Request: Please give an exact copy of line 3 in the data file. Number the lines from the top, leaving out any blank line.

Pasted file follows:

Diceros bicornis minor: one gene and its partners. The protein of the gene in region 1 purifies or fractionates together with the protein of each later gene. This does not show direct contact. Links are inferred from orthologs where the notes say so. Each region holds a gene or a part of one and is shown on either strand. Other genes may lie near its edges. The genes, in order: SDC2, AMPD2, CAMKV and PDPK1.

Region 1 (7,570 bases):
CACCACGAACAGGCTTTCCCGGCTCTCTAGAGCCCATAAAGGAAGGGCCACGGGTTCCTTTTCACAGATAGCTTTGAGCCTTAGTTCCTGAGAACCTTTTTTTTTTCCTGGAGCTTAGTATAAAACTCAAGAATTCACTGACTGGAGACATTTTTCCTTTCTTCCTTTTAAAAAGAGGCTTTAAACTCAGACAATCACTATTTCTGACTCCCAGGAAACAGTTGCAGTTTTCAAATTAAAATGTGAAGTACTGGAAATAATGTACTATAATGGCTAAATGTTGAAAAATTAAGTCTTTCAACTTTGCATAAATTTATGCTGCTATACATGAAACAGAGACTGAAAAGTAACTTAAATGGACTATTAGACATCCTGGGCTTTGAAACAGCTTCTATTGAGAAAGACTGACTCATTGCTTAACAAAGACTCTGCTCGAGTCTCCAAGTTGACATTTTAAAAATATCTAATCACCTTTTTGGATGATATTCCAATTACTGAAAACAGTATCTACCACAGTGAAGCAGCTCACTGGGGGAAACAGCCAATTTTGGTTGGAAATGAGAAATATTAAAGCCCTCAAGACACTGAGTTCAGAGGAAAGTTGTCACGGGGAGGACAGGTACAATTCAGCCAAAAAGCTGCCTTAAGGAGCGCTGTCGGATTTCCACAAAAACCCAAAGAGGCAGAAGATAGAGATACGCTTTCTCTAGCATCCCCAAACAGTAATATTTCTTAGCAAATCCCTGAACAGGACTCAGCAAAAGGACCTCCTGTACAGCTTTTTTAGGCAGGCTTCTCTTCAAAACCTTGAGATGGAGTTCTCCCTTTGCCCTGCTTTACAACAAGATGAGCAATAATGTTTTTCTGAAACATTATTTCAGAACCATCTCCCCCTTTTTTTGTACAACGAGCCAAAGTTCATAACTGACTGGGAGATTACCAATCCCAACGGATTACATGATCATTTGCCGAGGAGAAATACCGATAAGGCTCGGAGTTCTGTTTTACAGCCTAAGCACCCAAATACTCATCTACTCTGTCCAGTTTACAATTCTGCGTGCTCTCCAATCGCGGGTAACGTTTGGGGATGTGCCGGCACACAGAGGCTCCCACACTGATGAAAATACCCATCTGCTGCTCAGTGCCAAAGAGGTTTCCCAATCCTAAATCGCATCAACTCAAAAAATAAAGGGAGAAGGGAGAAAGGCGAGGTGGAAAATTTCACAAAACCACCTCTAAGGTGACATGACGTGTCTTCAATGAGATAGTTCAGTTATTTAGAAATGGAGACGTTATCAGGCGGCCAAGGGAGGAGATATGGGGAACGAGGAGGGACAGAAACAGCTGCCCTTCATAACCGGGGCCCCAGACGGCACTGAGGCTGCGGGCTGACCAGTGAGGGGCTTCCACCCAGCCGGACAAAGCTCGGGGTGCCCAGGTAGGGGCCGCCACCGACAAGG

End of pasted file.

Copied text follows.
CACCACGAACAGGCTTTCCCGGCTCTCTAGAGCCCATAAAGGAAGGGCCACGGGTTCCTTTTCACAGATAGCTTTGAGCCTTAGTTCCTGAGAACCTTTTTTTTTTCCTGGAGCTTAGTATAAAACTCAAGAATTCACTGACTGGAGACATTTTTCCTTTCTTCCTTTTAAAAAGAGGCTTTAAACTCAGACAATCACTATTTCTGACTCCCAGGAAACAGTTGCAGTTTTCAAATTAAAATGTGAAGTACTGGAAATAATGTACTATAATGGCTAAATGTTGAAAAATTAAGTCTTTCAACTTTGCATAAATTTATGCTGCTATACATGAAACAGAGACTGAAAAGTAACTTAAATGGACTATTAGACATCCTGGGCTTTGAAACAGCTTCTATTGAGAAAGACTGACTCATTGCTTAACAAAGACTCTGCTCGAGTCTCCAAGTTGACATTTTAAAAATATCTAATCACCTTTTTGGATGATATTCCAATTACTGAAAACAGTATCTACCACAGTGAAGCAGCTCACTGGGGGAAACAGCCAATTTTGGTTGGAAATGAGAAATATTAAAGCCCTCAAGACACTGAGTTCAGAGGAAAGTTGTCACGGGGAGGACAGGTACAATTCAGCCAAAAAGCTGCCTTAAGGAGCGCTGTCGGATTTCCACAAAAACCCAAAGAGGCAGAAGATAGAGATACGCTTTCTCTAGCATCCCCAAACAGTAATATTTCTTAGCAAATCCCTGAACAGGACTCAGCAAAAGGACCTCCTGTACAGCTTTTTTAGGCAGGCTTCTCTTCAAAACCTTGAGATGGAGTTCTCCCTTTGCCCTGCTTTACAACAAGATGAGCAATAATGTTTTTCTGAAACATTATTTCAGAACCATCTCCCCCTTTTTTTGTACAACGAGCCAAAGTTCATAACTGACTGGGAGATTACCAATCCCAACGGATTACATGATCATTTGCCGAGGAGAAATACCGATAAGGCTCGGAGTTCTGTTTTACAGCCTAAGCACCCAAATACTCATCTACTCTGTCCAGTTTACAATTCTGCGTGCTCTCCAATCGCGGGTAACGTTTGGGGATGTGCCGGCACACAGAGGCTCCCACACTGATGAAAATACCCATCTGCTGCTCAGTGCCAAAGAGGTTTCCCAATCCTAAATCGCATCAACTCAAAAAATAAAGGGAGAAGGGAGAAAGGCGAGGTGGAAAATTTCACAAAACCACCTCTAAGGTGACATGACGTGTCTTCAATGAGATAGTTCAGTTATTTAGAAATGGAGACGTTATCAGGCGGCCAAGGGAGGAGATATGGGGAACGAGGAGGGACAGAAACAGCTGCCCTTCATAACCGGGGCCCCAGACGGCACTGAGGCTGCGGGCTGACCAGTGAGGGGCTTCCACCCAGCCGGACAAAGCTCGGGGTGCCCAGGTAGGGGCCGCCACCGACAAGG